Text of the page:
World Vision is making a global impact on child well-being, particularly among the most vulnerable; the evidence lies not only in stories but in the statistics which point to how the lives of children and their families are being improved. Together with our donors, partners and beneficiaries, World Vision is creating opportunities for children to experience well-being and fullness of life.

Over the last five years, 89% of the severely malnourished children we treated made a full recovery.

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We advocate and act for child well-being

Achieving well-being for vulnerable children can be a daunting process, as there are often great challenges: communities subject to violent upheaval and family dysfunction, marginalised by their poverty and the inability to access healthcare, nutritious food, education, and clean water. The solutions to such complex challenges must be holistic and fine tuned to the needs of the situation and cultural context. Partnering with communities, governments and a variety of donors to take specific action is the basis for positive change. World Vision’s unique transformational development approach seeks to address the root causes of child vulnerability – poverty and injustice.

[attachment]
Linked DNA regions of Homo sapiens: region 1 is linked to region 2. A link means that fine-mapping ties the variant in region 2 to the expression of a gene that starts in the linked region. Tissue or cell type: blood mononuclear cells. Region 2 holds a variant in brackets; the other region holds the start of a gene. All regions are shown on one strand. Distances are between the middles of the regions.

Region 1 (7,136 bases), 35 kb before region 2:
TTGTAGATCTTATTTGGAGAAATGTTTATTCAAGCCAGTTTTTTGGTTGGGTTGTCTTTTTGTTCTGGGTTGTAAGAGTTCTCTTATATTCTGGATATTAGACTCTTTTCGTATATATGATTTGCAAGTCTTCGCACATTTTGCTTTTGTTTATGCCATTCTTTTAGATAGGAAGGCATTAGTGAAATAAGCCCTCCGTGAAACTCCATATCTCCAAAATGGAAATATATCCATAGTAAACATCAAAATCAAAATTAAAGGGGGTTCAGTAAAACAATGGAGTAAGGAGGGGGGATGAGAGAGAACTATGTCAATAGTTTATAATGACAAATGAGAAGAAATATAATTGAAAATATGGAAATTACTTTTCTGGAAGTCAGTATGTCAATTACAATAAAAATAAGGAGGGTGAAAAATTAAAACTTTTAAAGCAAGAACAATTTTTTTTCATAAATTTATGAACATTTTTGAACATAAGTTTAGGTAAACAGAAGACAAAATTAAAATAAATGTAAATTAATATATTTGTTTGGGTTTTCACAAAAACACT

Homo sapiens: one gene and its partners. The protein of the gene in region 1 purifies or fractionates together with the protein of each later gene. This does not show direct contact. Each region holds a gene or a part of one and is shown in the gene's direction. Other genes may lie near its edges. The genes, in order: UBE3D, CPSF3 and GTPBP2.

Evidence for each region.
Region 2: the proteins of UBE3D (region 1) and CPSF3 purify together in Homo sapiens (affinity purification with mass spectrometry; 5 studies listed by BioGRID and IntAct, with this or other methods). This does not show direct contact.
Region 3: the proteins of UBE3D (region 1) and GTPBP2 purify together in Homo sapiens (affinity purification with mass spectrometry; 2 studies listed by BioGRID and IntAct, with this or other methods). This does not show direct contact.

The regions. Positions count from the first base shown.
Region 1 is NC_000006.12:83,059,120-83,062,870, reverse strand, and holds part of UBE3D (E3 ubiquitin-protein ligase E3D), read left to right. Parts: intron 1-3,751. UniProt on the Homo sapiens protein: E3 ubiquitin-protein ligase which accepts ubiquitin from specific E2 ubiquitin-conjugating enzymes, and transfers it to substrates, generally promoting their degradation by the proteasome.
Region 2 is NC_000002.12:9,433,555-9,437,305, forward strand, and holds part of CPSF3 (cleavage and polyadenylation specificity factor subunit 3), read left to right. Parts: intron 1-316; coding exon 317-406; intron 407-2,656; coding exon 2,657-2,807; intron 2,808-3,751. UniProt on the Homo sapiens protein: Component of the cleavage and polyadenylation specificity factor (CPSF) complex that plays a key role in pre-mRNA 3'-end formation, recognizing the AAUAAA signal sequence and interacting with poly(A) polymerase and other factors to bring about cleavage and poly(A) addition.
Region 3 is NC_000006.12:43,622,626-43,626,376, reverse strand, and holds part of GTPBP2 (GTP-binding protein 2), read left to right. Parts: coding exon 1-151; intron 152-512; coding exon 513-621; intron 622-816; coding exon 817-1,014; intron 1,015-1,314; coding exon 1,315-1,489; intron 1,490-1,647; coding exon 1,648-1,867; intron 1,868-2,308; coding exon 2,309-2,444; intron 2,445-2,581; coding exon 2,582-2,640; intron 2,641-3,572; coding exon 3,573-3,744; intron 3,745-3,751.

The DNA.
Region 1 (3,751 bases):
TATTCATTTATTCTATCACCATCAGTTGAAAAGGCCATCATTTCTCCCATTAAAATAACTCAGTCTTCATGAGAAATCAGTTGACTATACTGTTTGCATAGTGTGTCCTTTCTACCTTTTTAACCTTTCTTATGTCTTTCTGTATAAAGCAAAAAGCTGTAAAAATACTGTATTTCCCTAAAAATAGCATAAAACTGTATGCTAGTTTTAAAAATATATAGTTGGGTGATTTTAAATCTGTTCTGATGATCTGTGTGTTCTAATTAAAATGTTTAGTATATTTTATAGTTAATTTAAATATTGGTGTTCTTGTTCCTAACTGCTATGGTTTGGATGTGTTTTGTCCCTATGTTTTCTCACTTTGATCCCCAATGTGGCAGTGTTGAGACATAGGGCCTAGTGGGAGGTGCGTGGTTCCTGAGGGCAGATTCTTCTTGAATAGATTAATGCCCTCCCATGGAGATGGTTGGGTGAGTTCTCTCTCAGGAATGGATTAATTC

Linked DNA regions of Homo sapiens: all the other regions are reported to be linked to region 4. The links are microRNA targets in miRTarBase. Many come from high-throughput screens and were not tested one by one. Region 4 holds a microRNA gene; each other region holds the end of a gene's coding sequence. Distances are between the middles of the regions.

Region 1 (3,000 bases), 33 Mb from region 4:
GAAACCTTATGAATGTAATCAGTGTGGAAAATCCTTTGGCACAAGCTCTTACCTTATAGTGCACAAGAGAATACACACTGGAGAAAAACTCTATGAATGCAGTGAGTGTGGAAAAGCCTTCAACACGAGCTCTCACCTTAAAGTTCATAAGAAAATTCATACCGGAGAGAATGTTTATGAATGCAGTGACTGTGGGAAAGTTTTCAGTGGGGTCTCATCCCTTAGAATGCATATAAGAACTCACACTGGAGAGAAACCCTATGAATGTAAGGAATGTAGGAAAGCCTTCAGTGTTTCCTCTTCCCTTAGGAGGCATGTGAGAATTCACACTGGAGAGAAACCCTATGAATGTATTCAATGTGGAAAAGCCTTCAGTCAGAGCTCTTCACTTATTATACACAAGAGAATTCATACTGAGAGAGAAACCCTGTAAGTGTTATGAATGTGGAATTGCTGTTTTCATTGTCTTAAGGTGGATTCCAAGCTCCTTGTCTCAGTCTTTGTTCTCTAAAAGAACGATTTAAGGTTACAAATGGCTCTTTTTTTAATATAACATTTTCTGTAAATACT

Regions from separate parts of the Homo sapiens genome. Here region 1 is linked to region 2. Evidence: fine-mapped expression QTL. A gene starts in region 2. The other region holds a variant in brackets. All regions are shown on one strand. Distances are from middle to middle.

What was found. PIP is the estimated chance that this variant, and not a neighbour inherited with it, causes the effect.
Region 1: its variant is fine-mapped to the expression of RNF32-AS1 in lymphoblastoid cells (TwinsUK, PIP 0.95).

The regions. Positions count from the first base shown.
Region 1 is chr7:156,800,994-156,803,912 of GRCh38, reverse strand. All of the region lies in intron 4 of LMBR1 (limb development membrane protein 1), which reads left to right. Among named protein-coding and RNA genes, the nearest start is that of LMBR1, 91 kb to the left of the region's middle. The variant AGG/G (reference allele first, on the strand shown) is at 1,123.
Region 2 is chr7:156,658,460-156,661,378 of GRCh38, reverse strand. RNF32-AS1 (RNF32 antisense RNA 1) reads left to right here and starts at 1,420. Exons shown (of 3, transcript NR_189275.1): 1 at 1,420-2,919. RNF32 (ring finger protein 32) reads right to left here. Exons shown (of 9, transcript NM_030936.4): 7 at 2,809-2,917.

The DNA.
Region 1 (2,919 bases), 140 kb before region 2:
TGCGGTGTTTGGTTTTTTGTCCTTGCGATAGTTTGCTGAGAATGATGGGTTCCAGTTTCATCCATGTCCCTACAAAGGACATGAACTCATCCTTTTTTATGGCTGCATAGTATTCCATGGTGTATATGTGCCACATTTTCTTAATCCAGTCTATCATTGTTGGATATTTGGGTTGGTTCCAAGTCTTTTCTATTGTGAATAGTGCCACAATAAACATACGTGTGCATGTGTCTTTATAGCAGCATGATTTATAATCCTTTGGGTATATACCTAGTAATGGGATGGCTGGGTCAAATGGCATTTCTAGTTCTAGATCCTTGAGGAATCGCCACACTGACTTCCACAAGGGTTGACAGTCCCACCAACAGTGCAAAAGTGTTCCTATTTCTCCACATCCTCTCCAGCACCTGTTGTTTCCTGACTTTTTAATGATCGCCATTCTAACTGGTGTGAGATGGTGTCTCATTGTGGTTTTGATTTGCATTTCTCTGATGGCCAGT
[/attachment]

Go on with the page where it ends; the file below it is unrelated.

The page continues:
The intent of our work is for girls and boys to live abundant lives within transformed families, communities, and societies that are characterised by dignity, justice, peace and hope. Our approach is to work with communities to assess their assets, needs, and priorities and then develop plans that will lead to greater child well-being. In 2016 and 2017, World Vision had 2,844 programmes in 67 countries. We maintain a long-term local presence in children’s communities because we know it is through trusted relationships that we are able to effect the greatest impact and change for children.

Every 60 seconds...
a family gets water...
a hungry child is fed...
a family receives the tools
to overcome poverty.

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Child sponsorship is an essential enabler of achieving child well-being, and it affords us credibility and influence. Grants and other private funding are also integral to expand our reach for greater impact. When it is time to leave a community, we want to ensure that the community's accomplishments can be sustained and that child well-being will still be valued and addressed.